This is a double dip for Some Kind of Wonderful, which previously received a widescreen bare bones catalog release like most John Hughes films. I fear we will see multiple editions of all these titles, so don't bet on this edition being the last. Yet it does offer a substantial upgrade, since it contains a commentary and several featurettes. The featurette focusing on the making of the film offers glimpses of the major players in talking head interviews recorded recently except for archival segments with John from 1987. The insight is great even if it only runs a scant eight minutes. "Meet the Cast" gathers both recent and archival footage of the actors for a look at the ensemble. "The Music" explores how John Hughes picked songs for his films, and it's the kind of segment I have been dying to see. The soundtrack for the film is amazing, including Charlie Sexton, Flesh for Lulu, Propaganda, Stephen Duffy, and obscure '80s bands that will bring a smile to your face. The commentary features married couple Deutch and Thompson reflecting on the movie where they first met. Everyone say it together: "Awww!" Also included is a fascinating discussion from 1987 with Kevin Bacon (Footloose) and John Hughes which goes far deeper than the film itself to provide a career retrospective. The transfer is fine if unremarkable.
The Rebuttal Witnesses
I always hated the casting of actors in their late 20s for high school movies, and Some Kind of Wonderful is full of them. Of course now that I'm older I appreciate that my peers could be cast as seniors in a high school romance. It still looks odd to be pushing 30 and slinging books for homework in all your scenes. Yet as I've alluded to before, these are mini-adults anyway.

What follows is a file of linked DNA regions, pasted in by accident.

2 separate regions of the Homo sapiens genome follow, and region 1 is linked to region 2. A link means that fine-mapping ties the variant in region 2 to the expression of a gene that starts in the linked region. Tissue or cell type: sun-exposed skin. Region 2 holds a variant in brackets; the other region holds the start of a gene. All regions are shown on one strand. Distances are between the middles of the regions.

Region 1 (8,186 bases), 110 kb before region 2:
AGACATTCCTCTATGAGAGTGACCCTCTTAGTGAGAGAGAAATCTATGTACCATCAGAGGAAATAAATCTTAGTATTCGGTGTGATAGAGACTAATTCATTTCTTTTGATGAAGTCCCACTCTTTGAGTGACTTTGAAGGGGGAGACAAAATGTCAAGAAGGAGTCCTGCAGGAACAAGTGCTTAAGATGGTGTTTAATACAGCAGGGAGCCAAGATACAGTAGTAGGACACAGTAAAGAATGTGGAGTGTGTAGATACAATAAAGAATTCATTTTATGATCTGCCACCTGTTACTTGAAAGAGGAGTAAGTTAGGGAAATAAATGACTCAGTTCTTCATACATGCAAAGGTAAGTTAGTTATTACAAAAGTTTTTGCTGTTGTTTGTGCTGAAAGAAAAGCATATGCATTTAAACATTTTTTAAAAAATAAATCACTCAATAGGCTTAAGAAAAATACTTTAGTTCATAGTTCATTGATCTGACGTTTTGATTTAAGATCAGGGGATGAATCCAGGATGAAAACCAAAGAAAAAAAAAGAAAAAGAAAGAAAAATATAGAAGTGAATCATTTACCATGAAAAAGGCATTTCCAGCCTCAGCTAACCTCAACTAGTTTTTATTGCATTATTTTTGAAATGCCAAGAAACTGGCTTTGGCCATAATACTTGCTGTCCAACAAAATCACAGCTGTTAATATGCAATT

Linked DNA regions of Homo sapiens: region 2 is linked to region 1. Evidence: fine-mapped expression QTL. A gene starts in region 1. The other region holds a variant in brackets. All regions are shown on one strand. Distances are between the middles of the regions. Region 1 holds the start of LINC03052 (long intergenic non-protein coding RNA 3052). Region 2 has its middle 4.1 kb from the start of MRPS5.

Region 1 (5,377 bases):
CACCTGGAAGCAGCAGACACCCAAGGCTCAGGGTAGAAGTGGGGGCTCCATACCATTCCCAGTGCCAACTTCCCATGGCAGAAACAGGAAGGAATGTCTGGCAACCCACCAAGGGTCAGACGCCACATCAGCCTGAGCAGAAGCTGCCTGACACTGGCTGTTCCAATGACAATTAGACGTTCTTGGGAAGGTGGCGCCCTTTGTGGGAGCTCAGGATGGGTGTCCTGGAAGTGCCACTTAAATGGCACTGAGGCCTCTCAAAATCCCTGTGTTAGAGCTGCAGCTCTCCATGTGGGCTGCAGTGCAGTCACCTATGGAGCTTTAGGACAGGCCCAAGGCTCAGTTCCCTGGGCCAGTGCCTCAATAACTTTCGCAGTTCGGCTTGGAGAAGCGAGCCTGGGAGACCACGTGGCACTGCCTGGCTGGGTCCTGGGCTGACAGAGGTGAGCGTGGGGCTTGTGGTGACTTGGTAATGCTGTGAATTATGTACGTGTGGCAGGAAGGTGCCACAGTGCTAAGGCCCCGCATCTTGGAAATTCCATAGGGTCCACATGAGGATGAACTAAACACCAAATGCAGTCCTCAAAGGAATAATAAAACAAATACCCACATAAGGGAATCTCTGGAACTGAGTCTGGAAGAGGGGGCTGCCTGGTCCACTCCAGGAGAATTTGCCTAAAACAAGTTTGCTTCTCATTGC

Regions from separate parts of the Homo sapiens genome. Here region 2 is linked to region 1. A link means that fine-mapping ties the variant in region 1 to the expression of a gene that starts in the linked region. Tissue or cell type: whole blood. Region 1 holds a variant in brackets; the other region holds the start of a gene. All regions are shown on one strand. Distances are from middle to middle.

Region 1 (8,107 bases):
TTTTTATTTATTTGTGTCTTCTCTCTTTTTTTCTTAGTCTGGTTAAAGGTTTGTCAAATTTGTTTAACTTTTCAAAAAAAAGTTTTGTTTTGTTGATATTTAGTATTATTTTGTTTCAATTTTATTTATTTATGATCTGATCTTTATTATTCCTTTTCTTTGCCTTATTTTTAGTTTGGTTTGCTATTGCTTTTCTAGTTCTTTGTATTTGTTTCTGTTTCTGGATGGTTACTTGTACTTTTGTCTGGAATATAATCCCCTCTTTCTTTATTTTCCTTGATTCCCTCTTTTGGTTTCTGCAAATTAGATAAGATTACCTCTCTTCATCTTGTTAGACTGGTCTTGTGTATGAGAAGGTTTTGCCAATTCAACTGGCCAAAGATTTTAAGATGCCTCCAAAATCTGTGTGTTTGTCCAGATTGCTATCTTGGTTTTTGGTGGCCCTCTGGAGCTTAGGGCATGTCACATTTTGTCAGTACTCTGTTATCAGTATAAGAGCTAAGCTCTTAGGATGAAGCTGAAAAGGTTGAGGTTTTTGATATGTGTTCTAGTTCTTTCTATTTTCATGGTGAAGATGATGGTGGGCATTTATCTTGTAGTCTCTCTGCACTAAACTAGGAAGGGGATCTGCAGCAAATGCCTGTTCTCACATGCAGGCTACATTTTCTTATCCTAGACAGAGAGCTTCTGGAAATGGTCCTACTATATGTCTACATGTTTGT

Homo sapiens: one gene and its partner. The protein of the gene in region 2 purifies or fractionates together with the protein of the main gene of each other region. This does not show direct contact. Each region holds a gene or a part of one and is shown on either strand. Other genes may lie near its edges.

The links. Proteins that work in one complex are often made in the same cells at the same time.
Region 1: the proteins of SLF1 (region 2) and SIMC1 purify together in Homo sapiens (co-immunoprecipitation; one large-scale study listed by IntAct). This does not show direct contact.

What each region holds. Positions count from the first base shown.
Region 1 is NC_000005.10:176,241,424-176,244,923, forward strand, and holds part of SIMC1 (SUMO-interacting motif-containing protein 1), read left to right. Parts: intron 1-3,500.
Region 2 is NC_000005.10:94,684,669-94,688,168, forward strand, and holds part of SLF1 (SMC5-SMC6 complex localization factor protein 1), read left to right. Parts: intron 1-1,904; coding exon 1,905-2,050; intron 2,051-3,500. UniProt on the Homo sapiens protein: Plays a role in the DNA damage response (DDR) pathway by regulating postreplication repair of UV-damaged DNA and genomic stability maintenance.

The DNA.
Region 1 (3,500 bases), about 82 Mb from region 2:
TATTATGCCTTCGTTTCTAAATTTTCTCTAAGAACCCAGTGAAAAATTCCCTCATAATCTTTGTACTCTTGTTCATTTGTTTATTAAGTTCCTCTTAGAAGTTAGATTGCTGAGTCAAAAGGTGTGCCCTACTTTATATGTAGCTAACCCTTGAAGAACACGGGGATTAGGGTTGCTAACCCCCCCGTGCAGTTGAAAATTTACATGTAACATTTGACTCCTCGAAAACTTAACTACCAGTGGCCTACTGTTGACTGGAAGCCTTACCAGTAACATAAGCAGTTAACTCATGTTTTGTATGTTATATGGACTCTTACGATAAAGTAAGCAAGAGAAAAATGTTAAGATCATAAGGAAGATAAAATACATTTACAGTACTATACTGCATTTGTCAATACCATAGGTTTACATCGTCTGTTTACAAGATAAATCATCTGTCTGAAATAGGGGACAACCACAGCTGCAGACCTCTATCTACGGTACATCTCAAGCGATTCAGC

Smart and caring teenagers searching for identities is the trademark that made the rich characters of John Hughes survive all these decades. Even though they are hopelessly dated by fashion and music, time has been kind to titles like Some Kind of Wonderful. It should appeal to Generation X'ers seeking a nostalgic fix, but kids of today can discover it on DVD and appreciate it. It's teens boiled down to an innocent purity without Internet, cell phones, or home video game systems. It's high schoolers talking about dreams, relationships, and feelings with each other rather than in a blog or a My Space account. It's charming, and it's the last time we got to see Hughes travel the sacred halls of high school before he resigned himself to bright comedies like Home Alone. This special collector's edition finally gives viewers a chance to see the film along with supportive material that illuminates why the movie works today.
Some Kind of Wonderful lives up to its title. Not guilty.
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Scales of Justice
• Commentary by Director Howard Deutch and Actress Leah Thompson